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‘Clear conflict’ between Muslim personal law and POCSO Act: Delhi court

India TV News Desk New Delhi 21 Mar 2017, 12:28:46 IST
India TV News Desk

A special court in Delhi has observed that there is a “clear conflict” between the Muslim personal law and the provisions of Protection of Child from Sexual Offences (POCSO) Act. 

The observation came during the hearing of the case of an 18-year-old Muslim man who was facing charges of rape and kidnapping under sections of POCSO Act after he married a 15-year-old Muslim girl. 

Acquitting the man, Additional Sessions Judge Vinod Yadav said that as per POCSO, the minor girl was a “child not capable of giving consent for her marriage and consummation thereof ” but “her personal law clearly authorises her to go ahead and get married at that age”. 

The youth was also accused under Section 6 of POCSO — punishment for aggravated penetrative sexual assault.

“Therefore, a clear conflict is apparent between the Muslim Personal Law and the provisions of the Act with regard to the marriage of a Muslim girl. The Act treats her as a child not capable of giving consent for her marriage and consummation thereof whereas her personal law clearly authorises her to go ahead and get married at that age. The Parliament probably did not foresee the aforesaid issue,” ASJ Yadav was quoted by The Indian Express as saying. 

In this case, an FIR was filed under sections of POCSO Act based on a complaint by the girl’s mother who said that the boy had enticed her daughter and taken her away.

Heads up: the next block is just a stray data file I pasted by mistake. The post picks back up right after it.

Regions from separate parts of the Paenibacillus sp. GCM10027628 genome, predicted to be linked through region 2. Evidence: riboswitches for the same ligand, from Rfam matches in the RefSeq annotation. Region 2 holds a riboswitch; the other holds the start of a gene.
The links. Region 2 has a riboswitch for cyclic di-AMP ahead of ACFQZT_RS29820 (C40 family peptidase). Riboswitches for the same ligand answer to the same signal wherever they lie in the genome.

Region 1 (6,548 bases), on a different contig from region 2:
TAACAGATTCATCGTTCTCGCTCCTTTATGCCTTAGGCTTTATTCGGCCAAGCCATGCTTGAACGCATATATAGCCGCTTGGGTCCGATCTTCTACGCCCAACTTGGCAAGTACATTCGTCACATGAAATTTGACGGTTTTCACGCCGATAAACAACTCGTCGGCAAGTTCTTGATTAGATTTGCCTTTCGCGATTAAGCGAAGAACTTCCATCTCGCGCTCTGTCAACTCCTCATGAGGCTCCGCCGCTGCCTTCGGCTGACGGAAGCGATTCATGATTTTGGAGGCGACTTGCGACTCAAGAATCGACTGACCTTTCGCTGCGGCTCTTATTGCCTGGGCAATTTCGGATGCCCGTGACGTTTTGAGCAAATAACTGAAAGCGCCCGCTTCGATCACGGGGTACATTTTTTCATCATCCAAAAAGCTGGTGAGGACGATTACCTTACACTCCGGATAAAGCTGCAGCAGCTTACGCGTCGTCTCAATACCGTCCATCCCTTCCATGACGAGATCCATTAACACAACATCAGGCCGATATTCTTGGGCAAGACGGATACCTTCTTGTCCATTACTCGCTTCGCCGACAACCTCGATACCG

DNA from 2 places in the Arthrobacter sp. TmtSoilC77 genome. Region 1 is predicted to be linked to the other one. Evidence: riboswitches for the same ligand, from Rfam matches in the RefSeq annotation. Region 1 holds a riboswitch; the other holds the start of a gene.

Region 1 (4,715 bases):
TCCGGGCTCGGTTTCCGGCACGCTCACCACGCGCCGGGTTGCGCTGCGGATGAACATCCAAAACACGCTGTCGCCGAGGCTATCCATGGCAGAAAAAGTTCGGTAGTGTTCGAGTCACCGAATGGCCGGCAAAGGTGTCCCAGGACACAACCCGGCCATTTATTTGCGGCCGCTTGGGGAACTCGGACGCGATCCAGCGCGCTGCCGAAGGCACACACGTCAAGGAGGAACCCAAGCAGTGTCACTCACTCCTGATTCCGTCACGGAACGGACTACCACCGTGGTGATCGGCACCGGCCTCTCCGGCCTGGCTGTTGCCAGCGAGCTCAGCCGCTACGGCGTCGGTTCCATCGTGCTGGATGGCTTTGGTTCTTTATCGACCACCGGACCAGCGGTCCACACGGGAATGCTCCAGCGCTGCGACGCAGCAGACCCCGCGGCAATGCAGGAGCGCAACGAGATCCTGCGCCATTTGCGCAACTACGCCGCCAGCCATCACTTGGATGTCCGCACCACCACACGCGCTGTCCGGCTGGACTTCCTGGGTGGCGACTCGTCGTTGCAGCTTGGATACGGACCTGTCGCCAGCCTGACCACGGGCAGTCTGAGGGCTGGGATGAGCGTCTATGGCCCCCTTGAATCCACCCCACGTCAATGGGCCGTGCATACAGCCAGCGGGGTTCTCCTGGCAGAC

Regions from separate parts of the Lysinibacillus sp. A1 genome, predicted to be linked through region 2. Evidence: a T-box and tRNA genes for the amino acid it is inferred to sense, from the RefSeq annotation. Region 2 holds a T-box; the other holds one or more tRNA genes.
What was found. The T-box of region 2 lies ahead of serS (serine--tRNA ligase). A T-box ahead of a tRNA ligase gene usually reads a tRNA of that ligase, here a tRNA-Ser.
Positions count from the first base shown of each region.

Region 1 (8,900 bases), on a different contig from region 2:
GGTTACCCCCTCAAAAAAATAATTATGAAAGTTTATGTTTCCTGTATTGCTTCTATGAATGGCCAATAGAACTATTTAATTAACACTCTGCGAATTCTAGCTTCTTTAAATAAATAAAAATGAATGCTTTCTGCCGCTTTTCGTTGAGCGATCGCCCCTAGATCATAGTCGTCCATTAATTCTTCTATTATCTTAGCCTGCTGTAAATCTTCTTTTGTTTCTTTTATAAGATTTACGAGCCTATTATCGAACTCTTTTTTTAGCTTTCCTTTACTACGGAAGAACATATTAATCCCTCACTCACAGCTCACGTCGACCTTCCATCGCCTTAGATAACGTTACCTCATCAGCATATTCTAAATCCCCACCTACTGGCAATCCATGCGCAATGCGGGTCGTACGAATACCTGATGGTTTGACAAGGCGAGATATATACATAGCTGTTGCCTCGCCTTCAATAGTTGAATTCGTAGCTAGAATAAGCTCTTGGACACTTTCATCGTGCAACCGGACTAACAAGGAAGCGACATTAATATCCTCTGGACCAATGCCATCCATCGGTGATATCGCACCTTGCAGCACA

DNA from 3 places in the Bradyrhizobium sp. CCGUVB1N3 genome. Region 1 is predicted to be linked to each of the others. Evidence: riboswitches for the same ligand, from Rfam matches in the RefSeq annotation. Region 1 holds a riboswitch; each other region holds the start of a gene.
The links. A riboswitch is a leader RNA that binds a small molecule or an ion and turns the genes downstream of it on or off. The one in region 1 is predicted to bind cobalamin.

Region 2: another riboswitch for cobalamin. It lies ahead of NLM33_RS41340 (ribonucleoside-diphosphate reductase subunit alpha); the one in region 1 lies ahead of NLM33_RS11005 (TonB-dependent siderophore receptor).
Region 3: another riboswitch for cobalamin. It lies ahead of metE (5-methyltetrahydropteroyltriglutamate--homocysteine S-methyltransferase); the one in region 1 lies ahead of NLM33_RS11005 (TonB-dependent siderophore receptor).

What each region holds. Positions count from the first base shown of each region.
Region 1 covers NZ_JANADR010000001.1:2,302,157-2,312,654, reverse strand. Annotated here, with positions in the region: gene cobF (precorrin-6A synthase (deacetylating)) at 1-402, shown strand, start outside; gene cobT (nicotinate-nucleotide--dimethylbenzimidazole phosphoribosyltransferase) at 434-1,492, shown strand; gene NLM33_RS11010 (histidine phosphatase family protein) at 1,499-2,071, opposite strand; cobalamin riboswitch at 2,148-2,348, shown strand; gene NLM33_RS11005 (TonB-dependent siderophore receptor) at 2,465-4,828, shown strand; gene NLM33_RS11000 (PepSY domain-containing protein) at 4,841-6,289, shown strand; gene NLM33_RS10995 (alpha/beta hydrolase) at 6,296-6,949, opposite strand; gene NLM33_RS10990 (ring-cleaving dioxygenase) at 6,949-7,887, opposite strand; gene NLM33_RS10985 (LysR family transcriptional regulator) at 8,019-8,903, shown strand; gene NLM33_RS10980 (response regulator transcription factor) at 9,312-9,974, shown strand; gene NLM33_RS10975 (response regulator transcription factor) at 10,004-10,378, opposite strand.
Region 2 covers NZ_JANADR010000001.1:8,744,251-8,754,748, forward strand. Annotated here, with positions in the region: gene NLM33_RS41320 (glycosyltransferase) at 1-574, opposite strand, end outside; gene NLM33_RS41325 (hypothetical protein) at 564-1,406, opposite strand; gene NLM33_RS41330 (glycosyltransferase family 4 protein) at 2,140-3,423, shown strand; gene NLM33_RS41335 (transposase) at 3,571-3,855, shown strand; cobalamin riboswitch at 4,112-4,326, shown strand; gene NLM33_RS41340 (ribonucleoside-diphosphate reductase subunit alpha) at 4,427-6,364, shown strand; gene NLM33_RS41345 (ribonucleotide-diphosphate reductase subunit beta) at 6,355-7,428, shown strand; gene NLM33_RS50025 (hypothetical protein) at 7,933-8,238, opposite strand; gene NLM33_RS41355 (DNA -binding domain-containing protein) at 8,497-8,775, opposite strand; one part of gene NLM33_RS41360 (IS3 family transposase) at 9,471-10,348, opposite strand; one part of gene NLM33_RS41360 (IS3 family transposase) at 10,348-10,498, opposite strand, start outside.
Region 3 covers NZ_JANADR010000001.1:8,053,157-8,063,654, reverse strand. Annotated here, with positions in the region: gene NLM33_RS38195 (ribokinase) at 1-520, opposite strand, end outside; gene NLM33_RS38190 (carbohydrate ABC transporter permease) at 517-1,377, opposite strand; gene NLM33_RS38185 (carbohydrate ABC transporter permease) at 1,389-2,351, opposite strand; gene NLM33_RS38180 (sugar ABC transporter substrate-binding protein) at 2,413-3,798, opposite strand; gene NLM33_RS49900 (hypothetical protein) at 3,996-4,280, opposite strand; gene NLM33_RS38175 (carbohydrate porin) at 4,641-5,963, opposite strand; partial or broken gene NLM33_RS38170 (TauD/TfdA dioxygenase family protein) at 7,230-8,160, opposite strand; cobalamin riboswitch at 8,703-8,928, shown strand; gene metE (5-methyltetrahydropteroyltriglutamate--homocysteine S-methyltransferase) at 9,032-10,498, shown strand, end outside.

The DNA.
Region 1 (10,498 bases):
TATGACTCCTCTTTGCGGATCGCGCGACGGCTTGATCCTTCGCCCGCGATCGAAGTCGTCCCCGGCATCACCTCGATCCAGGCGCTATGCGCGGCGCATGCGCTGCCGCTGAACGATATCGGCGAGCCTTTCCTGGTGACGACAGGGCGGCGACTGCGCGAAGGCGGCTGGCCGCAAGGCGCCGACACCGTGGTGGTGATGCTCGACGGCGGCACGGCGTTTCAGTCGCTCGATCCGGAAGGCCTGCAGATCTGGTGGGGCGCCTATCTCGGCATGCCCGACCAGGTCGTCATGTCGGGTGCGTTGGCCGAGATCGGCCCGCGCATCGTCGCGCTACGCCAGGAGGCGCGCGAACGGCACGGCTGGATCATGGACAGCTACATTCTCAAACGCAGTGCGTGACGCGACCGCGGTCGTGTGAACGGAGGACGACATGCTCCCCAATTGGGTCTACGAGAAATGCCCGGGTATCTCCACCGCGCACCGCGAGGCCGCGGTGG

Following the complaint, the police slapped charges of rape, kidnapping and sexual assault under the POCSO Act. 

After the victim girl recorded her statement before the Magistrate, she did not go with her mother and was, instead, sent to Nirmal Chhaya, a children’s home in Delhi. 

“Before proceeding to analyze the rival contentions, it has to be borne in mind that the accused as well as the prosecutrix are Muslims. It is a fact that under the Muslim Personal law with which the accused and prosecutrix are governed permits them to contract a valid marriage provided the prosecutrix had attained the age of puberty. The prosecutrix had definitely attained puberty, as is evident from her MLC which shows that she had her last menstrual period 20-25 days back,” stated the court. 

As per Muslim Personal Law, a Muslim girl is entitled to marry a person of her choice without seeking the permission of her parents after completing the first menstrual cycle.

The court further stated that the POCSO Act was enacted to ensure that children of tender age are not abused and their childhood and youth are protected against exploitation, and also that they are “given facilities to develop in a healthy manner and in condition of freedom and dignity”.

The court observed that at “at no point the accused had ever used any kind of force against the prosecutrix”. 

“If, everything had happened with the sweet will of the prosecutrix then can the accused be held guilty of committing sexual assault upon her in the teeth of the admission made by the prosecutrix as well as the accused?” the court observed.